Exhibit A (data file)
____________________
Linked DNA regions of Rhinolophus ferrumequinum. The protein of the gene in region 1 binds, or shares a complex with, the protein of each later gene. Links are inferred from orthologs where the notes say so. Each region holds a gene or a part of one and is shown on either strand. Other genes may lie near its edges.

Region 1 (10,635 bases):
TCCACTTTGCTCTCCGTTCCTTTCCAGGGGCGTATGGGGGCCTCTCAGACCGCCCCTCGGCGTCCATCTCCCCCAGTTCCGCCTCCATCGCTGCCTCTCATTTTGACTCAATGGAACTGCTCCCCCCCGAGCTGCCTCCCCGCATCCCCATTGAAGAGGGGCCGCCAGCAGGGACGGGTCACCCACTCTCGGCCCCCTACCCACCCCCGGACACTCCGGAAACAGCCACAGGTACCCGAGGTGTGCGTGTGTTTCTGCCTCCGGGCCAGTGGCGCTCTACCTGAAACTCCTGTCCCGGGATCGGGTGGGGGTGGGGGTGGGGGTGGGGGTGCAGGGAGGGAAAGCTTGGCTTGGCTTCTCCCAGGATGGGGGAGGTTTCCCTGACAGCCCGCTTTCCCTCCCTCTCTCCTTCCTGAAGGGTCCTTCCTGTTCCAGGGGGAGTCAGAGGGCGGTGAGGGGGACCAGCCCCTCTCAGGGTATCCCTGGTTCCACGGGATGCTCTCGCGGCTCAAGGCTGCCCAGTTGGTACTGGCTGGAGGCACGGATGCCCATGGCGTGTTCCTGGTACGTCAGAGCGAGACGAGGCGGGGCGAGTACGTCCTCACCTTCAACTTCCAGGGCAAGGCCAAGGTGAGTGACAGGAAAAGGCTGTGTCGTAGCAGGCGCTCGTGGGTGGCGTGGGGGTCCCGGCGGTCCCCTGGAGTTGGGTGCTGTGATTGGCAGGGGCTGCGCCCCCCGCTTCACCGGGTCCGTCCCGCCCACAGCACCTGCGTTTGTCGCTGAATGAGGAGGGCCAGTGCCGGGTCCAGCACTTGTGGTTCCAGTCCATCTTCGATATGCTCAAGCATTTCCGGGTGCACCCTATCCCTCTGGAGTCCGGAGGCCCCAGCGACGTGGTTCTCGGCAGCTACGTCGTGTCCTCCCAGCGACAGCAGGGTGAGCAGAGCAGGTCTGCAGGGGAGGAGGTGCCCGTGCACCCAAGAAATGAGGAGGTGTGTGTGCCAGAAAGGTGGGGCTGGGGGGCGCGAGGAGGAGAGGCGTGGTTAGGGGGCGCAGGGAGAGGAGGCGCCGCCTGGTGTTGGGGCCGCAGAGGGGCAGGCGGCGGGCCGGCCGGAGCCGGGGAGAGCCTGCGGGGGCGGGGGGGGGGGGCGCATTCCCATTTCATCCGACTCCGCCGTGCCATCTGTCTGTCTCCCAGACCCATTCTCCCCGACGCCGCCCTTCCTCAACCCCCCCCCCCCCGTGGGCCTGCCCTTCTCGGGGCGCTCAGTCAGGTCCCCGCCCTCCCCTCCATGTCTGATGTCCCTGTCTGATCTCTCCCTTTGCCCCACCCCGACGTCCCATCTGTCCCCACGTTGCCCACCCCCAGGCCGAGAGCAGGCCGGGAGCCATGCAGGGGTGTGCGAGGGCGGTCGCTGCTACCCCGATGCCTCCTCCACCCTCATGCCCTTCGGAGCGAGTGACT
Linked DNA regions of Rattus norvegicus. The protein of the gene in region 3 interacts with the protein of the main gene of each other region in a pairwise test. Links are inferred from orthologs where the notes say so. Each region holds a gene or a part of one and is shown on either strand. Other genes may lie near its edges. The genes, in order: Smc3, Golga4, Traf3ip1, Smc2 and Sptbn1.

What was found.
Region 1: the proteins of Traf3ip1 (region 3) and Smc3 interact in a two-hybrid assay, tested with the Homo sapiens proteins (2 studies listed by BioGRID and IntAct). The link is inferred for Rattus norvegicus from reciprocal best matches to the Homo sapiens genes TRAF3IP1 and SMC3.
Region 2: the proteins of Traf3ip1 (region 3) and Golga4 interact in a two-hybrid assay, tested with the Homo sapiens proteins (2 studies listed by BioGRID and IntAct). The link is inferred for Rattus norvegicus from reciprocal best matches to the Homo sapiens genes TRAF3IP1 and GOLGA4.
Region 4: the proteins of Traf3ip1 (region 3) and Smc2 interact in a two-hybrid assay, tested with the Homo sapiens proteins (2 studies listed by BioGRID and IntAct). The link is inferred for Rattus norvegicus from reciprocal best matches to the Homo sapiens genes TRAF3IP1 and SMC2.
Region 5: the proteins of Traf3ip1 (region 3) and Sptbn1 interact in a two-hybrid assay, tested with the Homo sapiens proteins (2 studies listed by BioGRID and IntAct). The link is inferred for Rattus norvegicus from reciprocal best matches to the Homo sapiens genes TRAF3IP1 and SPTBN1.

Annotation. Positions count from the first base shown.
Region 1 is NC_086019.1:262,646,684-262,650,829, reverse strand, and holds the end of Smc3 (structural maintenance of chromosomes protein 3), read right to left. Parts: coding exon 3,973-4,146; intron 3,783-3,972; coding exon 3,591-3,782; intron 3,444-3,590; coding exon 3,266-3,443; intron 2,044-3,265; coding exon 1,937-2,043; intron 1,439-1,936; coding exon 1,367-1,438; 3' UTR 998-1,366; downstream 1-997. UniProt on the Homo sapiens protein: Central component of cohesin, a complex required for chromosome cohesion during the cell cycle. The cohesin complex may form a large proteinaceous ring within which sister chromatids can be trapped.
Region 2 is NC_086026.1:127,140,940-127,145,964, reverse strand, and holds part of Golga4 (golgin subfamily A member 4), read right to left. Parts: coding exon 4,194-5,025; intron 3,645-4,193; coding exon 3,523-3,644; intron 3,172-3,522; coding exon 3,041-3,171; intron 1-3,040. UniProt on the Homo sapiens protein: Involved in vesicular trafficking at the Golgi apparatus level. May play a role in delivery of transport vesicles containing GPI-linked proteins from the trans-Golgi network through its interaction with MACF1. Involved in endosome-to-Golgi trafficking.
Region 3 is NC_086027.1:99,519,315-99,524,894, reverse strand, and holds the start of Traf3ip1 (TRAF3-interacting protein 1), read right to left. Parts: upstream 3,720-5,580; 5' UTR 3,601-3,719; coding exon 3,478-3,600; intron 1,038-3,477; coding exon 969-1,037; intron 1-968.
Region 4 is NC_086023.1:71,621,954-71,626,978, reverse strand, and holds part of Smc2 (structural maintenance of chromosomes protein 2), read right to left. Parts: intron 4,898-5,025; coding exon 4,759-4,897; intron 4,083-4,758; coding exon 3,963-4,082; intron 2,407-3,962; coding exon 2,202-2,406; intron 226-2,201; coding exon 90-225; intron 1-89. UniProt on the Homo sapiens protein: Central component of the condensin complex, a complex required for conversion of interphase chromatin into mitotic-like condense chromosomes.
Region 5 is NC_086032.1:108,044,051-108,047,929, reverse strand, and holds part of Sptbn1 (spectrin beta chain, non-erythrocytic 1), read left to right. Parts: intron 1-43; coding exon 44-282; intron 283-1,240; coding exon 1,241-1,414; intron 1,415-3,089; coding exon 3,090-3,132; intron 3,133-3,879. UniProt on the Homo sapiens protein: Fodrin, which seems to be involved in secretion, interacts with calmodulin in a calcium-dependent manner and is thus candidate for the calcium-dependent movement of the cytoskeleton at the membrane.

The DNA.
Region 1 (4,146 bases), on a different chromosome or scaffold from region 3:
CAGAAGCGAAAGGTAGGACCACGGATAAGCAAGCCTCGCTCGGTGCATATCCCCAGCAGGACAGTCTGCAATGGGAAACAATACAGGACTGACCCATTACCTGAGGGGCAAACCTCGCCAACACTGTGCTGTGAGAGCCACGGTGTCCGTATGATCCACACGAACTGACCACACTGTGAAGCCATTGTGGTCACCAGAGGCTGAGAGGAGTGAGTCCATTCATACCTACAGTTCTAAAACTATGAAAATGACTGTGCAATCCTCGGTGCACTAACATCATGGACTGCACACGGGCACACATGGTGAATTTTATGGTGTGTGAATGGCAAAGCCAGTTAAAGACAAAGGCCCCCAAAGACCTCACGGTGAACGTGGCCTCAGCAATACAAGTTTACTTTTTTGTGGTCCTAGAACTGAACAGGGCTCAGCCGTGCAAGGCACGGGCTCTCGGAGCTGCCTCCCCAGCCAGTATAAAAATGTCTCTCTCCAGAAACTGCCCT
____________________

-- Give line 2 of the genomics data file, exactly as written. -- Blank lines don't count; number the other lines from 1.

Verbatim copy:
Region 1 (10,635 bases):